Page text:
Motivated employees make a difference to a company’s bottom line. Keeping employees engaged takes time and effort, but the payoff can be those employees who are willing to go that extra mile.
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“The big value for an employer is that when employees are engaged, there’s a ripple effect of benefits that include productivity, employee satisfaction, creative thinking and good communication,” says Scott Dobroski, community expert at Glassdoor.
Employee engagement is also about believing in a company’s values and products. “It’s about creating opportunities for people to think, feel and act on the brand,” says Marie Chan, senior director of employee engagement at Siegel+Gale. “Make sure you translate that purpose into clear values so that you can drive the desired behavior that you want out of your employees.”
Knowing how to do this takes time and commitment. It’s a continuous process to go from understanding and awareness to action and advocacy, but the end results are engaged employees. Experts provide tips on how to motivate staff.
Walk the Talk
“If you’re a leader and manager in an organization, the first step would really be to ‘walk the talk’,” says Chan. “People really learn by example.” Employees want to see a commitment to the purpose coming from the top, and the leadership’s actions set the tone throughout a company or group.
“Really engage with the team in open dialog,” says Alison Hooker, EY Americas Chief Talent Development Officer. “[Managers] are the ones who allow teams to speak openly about the quality of work and technical questions people have, but it also means allowing people to talk about career aspirations.”
Regular team or one-on-one meetings are a great way to start the dialog. “Provide greater transparency into what the entire team is doing, what priorities need to be shifted and how everyone’s work matters and relates to someone else’s,” adds Dobroski.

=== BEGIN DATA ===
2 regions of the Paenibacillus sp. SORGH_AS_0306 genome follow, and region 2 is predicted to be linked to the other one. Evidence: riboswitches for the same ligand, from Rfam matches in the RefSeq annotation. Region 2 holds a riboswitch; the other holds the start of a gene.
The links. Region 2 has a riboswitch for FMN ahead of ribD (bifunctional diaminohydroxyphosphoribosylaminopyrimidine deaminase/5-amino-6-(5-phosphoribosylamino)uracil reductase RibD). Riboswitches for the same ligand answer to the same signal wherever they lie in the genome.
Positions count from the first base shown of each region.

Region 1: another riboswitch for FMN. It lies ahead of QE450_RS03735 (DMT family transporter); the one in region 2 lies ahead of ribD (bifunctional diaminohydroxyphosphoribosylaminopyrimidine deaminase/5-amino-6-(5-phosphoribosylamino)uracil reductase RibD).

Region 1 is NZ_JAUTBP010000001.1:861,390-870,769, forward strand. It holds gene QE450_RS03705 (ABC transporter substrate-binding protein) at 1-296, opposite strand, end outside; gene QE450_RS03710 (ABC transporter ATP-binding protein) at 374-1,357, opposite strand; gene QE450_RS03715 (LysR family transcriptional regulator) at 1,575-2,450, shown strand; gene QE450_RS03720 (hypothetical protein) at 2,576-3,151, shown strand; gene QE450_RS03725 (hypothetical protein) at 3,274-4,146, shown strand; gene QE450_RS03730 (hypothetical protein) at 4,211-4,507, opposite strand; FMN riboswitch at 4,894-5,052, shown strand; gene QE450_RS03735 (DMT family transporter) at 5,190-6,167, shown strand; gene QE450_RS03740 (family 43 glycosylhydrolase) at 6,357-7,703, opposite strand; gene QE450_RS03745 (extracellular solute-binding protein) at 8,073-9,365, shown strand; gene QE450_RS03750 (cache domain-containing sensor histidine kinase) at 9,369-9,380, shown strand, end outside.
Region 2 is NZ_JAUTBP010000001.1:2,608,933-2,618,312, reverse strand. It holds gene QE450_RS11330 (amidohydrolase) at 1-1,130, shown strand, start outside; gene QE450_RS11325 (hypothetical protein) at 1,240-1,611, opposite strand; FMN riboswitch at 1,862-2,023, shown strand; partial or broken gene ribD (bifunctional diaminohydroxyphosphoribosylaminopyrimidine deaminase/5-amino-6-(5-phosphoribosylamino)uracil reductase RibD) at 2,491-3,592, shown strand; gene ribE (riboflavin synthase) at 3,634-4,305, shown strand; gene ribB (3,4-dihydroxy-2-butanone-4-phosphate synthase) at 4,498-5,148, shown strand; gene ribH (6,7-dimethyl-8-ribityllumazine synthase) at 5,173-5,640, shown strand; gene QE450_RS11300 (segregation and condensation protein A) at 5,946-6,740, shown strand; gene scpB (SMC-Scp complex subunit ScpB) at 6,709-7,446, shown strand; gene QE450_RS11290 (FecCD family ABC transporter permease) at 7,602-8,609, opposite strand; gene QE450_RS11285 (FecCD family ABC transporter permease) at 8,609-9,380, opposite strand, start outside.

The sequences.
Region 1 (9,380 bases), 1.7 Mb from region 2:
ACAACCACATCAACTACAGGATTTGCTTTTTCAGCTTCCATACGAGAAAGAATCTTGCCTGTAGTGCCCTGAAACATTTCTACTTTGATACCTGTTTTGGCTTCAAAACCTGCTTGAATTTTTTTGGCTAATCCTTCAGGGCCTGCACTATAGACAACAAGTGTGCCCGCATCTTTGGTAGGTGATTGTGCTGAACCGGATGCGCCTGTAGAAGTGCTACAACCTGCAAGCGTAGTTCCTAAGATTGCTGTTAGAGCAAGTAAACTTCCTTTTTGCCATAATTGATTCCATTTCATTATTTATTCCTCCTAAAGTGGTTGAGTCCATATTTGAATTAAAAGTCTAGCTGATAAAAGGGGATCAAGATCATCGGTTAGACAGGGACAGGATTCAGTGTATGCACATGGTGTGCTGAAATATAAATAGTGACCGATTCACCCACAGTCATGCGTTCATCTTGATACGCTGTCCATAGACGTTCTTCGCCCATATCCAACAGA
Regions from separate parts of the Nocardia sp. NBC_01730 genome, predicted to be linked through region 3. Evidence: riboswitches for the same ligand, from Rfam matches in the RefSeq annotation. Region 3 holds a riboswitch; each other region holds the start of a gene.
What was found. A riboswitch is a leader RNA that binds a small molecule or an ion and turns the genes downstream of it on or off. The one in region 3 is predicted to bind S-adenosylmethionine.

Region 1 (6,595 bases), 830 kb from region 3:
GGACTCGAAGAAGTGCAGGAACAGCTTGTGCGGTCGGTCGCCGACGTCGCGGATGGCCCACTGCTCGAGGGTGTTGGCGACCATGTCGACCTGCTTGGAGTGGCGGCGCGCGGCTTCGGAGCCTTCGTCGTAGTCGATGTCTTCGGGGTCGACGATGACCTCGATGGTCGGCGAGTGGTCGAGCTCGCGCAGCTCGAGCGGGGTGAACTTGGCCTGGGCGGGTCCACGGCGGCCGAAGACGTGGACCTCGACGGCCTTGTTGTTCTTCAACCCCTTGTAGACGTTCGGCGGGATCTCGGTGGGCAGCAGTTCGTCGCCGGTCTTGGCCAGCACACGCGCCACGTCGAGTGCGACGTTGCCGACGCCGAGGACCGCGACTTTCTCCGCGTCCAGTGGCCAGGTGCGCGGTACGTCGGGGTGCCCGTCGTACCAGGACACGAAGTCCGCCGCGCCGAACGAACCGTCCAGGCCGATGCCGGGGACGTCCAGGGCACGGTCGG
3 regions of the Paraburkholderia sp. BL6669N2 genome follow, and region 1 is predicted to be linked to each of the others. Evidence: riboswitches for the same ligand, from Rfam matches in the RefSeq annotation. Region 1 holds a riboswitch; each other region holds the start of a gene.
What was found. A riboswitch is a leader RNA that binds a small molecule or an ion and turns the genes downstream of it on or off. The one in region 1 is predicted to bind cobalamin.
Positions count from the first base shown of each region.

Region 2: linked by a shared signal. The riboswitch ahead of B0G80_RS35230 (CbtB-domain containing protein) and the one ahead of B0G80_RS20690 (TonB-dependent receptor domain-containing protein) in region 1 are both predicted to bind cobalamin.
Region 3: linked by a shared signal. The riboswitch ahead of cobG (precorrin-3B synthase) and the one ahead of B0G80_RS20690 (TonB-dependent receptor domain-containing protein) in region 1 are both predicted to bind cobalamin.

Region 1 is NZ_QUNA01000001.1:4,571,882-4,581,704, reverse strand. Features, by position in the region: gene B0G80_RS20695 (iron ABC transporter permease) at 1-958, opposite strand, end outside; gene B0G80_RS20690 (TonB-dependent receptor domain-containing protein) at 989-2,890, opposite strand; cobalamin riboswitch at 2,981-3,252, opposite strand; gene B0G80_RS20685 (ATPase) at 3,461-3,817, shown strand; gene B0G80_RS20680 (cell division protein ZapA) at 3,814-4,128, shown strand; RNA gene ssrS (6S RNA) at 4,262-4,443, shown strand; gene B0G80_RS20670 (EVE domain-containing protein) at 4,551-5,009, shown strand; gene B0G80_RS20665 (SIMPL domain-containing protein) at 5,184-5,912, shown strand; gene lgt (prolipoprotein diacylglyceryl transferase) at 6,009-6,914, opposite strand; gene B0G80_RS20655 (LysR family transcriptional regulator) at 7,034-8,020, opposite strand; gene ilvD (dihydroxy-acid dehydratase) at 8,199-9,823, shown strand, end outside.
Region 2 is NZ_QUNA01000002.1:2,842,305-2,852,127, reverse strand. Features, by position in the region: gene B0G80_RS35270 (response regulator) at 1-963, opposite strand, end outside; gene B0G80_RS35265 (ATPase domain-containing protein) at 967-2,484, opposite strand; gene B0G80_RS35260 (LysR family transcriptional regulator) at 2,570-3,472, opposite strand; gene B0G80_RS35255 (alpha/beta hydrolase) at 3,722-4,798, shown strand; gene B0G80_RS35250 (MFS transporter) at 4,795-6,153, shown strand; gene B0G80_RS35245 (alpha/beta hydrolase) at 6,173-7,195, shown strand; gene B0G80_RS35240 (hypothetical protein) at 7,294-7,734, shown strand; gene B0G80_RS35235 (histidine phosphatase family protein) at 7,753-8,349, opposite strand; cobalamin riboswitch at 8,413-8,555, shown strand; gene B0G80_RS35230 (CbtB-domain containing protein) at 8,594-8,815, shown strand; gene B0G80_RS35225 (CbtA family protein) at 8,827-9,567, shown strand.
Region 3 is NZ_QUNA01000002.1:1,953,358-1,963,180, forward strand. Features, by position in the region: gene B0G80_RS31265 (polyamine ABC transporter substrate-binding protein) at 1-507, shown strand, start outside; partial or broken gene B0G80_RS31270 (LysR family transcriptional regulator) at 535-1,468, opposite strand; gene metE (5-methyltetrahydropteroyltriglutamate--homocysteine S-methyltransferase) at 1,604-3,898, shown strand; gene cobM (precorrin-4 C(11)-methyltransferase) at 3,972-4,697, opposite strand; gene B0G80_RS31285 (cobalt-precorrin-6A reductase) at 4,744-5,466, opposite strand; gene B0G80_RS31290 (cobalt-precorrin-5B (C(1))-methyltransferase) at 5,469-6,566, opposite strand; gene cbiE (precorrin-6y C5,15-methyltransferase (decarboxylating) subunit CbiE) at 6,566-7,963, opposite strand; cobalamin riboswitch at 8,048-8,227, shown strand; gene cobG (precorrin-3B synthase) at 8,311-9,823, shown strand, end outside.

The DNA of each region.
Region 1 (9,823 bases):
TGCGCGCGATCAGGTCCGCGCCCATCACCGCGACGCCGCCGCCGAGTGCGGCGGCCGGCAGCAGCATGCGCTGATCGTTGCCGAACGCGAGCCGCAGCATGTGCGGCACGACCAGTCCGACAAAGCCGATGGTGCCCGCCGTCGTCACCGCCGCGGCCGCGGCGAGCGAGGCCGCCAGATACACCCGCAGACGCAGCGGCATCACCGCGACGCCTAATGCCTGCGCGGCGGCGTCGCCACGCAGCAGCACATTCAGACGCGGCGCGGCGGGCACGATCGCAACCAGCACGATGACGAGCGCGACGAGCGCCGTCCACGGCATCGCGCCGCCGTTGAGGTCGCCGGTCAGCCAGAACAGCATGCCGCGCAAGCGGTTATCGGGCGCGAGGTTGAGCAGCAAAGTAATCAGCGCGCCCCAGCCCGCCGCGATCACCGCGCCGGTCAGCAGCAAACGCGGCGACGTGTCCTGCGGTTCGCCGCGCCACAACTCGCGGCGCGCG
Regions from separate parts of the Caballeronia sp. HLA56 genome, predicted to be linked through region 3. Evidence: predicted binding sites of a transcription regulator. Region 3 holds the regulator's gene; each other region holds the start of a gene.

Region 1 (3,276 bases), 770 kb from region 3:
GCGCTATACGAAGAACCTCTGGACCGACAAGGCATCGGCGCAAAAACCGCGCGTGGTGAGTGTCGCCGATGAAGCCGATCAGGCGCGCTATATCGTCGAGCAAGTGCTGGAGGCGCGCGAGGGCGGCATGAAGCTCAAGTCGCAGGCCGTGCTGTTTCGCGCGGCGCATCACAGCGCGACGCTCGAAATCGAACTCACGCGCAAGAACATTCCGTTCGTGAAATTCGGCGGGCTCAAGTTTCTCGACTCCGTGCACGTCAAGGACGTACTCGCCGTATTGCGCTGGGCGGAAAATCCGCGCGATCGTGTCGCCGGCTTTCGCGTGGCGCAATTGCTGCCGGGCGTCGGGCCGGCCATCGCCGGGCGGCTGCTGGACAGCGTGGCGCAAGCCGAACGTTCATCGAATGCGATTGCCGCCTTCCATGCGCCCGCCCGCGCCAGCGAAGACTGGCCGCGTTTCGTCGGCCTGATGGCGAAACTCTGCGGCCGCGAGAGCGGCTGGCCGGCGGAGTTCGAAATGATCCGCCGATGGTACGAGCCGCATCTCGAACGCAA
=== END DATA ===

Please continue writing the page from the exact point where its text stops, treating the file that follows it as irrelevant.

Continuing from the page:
Recognize Good Work
Experts suggest that managers send weekly emails to their group about that week’s accomplishments, as well as calling out and thanking individuals for their good work. “Recognition is always great, and you celebrate the small successes,” says Chan.
Sending handwritten notes to individuals when something big happens go a long way and make people feel like they matter. “It costs nothing and takes very little time,” says Paul Wolfe, senior vice president of Human Resources at career website Indeed.com.
Provide a Sense of Purpose
Employees become more engaged when they know the goal they’re working towards and understand their role in delivering that purpose. “It’s not just the values,” suggests Chan. “It’s about the purpose of your company and the impact you’ll have as a company beyond what you sell.” An employee’s personal connection and responsibility for their work is key.
Help employees translate values, mission and purpose by using real metrics that can be tracked. “Make sure performance reviews and any kind of metric are aligned with the purpose,” says Chan. “As long as it’s measurable and tangible, people will know what to do.”
“When the time off to do volunteer work is tied explicitly back to the purpose, then you have a positive halo back to your brand and company, which creates engagement and commitment,” says Chan. Do this by organizing volunteer opportunities that use your company’s products and services to help others.
Experts suggest discussing an employee’s potential career trajectories within your company so they’re aware of the available opportunities for advancement. “A huge signal for employees to know their employer cares about them is that they feel they are getting a chance to learn and grow,” says Chan.
Have regular conversations to help an employee track their progress. “Figure out what it takes to help people move into the roles they’d like and provide access to classes that will help them get there,” advises Wolfe. Also, ask employees to work on certain projects and give them exposure to senior management when possible.
On-the-job training is also integral to employee development. “The most critical thing is to insure that when people show up for work, that they’re learning every day and are in that continuous learning mode,” says Hooker. Monotonous tasks can become learning opportunities if a manager takes the time to ask probing questions and explain the bigger picture.
Know Your Employees
“Recognizing your employees during special times in their life by sending a card for a birthday or work anniversary to their home, for example, or planning an evening out on a special occasion keeps the employee engaged,” suggests Wolfe. A nice by-product is that their family and friends know that the company cares about the employee, and they become engaged too.
When an employee knows they can talk about their ideas and potentially change a business, they feel like their ideas matter. “Having a CEO who’s willing to talk to people creates that environment where people feel that they can make a direct impact in the business,” says Wolfe.